Sunday, June 26, 2005

A picture of the judicial left and of the values endorsed by power

This may be interesting. It is a list of the members of the Coalition for a Fair and Balanced Judiciary. I provide it to show what sort of advocacy groups on the left are weighing in on judicial issues. It is not fully comprehensive, but my sense is, it's not far from comprehensive either. The one advocacy community perhaps under-represented, though certainly present, is the one dedicated to the virtues of judicial and democratic process, over and beyond questions of policy substance (we are one such group). My impression is that right now there tend to be more of these groups on the left than the right. The reason, I think, is that people, whose right-wing sympathies trump procedural concerns, are naturally happy to see the government endorse their perspectives, even when that comes at the cost of balance and the diminishingly fair representation of the full spectrum of political values of the American people.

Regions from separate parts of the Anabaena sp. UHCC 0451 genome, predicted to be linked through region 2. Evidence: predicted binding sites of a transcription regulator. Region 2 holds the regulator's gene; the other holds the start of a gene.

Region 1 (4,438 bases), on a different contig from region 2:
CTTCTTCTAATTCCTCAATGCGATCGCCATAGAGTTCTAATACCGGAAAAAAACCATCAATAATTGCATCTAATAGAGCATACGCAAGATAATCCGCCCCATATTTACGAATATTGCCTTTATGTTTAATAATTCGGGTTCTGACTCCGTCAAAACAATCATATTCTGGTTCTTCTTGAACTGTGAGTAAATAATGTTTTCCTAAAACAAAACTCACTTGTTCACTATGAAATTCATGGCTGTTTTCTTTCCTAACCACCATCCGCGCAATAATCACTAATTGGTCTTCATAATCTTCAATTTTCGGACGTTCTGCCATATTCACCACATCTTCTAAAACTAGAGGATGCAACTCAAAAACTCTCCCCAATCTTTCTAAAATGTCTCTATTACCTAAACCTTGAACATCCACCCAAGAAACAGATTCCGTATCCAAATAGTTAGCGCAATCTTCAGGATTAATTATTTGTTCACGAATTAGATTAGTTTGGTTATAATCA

A particular version of right-wing ideology has indeed come to dominate the government. People who endorse that ideology would be undermining what they hope to acheive, if they advocated in favor of democratic process over anti-democratic domination. When one ideological faction dominates government, it is to be expected that members of that community will support the domination. Certainly, if left wingnuts controlled all the branches of American government, their supporters would be silent on the problems that fact caused for American democracy. Indeed, the Heritage Foundation is quite capable of making principled stands on the importance of democratic process; only, it won't do so until those stands support its home team. This all is well illustrated by the filibuster controversy. This year Republicans have made specious constitutional arguments in favor of abolishing the filibuster. As little as five years ago, the Democrats wanted to abolish the filibuster and Republicans wanted to preserve it. The sole difference being, of course, that Clinton was president then and not Bush.

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